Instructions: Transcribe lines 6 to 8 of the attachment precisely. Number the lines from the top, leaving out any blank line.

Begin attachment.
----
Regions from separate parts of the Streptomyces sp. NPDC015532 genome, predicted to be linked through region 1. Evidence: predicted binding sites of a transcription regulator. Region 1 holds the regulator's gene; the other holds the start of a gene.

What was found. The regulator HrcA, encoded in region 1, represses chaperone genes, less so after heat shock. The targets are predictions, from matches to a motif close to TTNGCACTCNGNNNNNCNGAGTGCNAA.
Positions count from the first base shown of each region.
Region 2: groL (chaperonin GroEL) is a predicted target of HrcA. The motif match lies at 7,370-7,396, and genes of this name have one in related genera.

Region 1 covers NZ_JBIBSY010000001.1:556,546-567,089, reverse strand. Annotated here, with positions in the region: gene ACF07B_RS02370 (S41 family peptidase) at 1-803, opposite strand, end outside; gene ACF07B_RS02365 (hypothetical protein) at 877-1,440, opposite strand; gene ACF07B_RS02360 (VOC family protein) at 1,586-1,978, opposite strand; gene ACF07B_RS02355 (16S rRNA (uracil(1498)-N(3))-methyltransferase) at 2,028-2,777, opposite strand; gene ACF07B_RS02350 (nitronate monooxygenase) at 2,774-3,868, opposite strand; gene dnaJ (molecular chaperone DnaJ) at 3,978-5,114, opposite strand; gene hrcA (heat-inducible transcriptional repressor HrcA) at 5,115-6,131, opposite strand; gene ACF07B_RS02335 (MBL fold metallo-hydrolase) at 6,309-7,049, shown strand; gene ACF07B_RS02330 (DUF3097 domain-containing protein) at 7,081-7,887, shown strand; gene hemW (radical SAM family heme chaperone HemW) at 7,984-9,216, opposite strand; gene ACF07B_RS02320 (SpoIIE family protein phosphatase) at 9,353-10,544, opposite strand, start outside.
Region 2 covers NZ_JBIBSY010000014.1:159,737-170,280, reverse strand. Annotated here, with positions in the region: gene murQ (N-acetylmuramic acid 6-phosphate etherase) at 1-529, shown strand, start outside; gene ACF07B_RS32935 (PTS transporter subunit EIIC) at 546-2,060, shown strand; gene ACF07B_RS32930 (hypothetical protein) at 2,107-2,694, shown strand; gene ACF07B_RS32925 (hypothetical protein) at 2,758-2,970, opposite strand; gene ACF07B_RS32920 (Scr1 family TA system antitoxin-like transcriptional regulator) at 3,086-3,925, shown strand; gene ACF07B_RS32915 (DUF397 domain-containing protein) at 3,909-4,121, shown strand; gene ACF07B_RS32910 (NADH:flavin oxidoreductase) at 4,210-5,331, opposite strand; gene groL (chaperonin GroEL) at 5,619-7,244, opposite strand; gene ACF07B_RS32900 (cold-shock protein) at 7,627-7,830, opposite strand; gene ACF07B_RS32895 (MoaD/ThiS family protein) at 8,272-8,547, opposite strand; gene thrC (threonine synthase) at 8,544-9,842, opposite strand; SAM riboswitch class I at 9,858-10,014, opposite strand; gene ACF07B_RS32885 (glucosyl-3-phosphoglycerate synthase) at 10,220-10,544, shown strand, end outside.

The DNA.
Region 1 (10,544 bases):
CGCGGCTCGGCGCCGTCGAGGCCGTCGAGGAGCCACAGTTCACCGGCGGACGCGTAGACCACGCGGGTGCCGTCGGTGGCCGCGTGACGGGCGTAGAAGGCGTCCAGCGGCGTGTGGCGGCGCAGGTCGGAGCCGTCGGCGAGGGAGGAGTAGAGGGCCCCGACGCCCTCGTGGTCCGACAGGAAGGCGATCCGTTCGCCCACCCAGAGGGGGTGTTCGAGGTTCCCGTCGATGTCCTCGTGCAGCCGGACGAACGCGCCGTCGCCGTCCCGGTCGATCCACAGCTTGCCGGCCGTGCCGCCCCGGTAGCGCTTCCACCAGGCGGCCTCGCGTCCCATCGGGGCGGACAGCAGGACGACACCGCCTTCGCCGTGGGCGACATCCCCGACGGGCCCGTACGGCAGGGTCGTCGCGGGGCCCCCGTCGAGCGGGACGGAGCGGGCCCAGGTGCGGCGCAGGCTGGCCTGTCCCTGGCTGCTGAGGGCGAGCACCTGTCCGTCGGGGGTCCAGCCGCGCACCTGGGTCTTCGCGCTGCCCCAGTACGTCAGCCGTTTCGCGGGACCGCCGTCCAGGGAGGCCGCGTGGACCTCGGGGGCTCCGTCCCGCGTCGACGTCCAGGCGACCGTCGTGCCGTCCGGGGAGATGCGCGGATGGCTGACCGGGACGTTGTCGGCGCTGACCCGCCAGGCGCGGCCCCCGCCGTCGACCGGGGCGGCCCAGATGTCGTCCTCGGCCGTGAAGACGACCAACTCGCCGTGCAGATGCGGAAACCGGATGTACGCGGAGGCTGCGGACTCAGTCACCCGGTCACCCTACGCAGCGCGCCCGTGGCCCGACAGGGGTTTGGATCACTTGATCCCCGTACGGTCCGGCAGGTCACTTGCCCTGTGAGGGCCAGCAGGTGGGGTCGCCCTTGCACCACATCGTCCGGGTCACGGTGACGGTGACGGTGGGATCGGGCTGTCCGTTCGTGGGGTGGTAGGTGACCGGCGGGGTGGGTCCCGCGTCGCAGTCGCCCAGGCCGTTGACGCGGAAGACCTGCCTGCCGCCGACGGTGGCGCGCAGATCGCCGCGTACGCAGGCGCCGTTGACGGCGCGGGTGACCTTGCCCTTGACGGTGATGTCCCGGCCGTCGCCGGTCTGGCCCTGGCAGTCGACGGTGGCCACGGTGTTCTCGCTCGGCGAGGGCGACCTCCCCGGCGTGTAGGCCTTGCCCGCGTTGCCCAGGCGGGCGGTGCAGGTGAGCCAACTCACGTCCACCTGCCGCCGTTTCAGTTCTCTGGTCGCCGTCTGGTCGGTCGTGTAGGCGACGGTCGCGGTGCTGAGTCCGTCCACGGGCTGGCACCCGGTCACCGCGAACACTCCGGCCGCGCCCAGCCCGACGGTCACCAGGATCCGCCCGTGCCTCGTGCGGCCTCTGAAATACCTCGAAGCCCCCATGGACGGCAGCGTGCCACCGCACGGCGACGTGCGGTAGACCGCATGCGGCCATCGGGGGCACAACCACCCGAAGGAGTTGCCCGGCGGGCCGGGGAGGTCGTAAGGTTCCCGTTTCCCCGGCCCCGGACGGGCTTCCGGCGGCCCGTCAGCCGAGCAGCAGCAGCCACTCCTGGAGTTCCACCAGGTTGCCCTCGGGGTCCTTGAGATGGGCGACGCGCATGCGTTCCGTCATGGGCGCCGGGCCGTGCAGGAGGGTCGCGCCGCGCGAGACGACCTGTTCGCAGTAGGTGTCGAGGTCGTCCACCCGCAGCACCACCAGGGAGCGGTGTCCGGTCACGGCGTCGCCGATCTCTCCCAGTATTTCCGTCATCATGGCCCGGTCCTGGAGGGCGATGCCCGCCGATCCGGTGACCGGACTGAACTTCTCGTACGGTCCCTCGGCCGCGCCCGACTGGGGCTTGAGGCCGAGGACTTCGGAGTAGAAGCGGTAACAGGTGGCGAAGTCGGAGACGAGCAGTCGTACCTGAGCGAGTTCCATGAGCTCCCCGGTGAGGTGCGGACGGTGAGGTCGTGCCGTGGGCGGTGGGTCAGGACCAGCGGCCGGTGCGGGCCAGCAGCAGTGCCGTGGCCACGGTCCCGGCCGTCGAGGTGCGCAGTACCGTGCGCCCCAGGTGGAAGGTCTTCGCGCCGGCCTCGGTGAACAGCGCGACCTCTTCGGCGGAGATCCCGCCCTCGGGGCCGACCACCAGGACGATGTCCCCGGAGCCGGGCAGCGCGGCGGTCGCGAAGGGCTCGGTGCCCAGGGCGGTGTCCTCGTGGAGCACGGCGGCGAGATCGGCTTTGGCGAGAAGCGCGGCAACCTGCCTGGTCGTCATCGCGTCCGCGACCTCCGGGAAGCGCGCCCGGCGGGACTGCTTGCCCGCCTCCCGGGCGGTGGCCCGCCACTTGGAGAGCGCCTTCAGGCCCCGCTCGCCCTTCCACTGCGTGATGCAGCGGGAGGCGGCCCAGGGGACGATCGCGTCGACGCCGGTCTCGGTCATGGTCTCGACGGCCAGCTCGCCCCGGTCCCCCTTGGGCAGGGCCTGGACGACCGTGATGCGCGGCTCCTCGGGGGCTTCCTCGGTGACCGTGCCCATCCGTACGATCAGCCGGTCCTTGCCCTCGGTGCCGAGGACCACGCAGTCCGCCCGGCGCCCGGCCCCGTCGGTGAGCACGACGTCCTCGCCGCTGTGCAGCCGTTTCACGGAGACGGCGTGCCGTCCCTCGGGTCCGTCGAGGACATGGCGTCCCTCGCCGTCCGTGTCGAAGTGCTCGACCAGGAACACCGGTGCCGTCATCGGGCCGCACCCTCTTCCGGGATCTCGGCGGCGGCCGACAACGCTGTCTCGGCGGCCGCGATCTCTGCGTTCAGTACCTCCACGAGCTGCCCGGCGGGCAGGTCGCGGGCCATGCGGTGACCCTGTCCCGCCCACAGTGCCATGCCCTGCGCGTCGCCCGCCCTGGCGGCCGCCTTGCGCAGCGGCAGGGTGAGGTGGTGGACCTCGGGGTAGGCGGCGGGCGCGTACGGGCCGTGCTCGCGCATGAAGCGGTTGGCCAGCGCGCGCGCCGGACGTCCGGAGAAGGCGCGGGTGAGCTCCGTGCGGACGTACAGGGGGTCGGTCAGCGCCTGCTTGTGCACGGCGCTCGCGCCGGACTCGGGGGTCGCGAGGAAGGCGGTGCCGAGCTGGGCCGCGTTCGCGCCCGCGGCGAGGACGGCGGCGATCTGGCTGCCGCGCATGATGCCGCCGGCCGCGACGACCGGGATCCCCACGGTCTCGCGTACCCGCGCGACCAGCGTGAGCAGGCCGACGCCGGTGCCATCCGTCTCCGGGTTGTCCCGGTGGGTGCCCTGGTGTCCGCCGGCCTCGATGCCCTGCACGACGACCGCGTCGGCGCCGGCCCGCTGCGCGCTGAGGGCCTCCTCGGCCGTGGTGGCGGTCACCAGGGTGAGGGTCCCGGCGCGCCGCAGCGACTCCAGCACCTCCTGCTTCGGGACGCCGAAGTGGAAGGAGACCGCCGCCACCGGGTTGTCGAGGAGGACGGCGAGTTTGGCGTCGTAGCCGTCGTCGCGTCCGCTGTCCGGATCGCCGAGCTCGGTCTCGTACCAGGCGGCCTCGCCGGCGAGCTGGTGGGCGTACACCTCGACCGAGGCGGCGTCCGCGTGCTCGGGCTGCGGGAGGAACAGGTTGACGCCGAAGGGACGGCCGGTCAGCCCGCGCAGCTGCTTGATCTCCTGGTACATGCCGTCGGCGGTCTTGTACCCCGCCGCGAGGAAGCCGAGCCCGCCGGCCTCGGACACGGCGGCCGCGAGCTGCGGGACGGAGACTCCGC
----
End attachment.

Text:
Region 2 covers NZ_JBIBSY010000014.1:159,737-170,280, reverse strand. Annotated here, with positions in the region: gene murQ (N-acetylmuramic acid 6-phosphate etherase) at 1-529, shown strand, start outside; gene ACF07B_RS32935 (PTS transporter subunit EIIC) at 546-2,060, shown strand; gene ACF07B_RS32930 (hypothetical protein) at 2,107-2,694, shown strand; gene ACF07B_RS32925 (hypothetical protein) at 2,758-2,970, opposite strand; gene ACF07B_RS32920 (Scr1 family TA system antitoxin-like transcriptional regulator) at 3,086-3,925, shown strand; gene ACF07B_RS32915 (DUF397 domain-containing protein) at 3,909-4,121, shown strand; gene ACF07B_RS32910 (NADH:flavin oxidoreductase) at 4,210-5,331, opposite strand; gene groL (chaperonin GroEL) at 5,619-7,244, opposite strand; gene ACF07B_RS32900 (cold-shock protein) at 7,627-7,830, opposite strand; gene ACF07B_RS32895 (MoaD/ThiS family protein) at 8,272-8,547, opposite strand; gene thrC (threonine synthase) at 8,544-9,842, opposite strand; SAM riboswitch class I at 9,858-10,014, opposite strand; gene ACF07B_RS32885 (glucosyl-3-phosphoglycerate synthase) at 10,220-10,544, shown strand, end outside.

The DNA.
Region 1 (10,544 bases):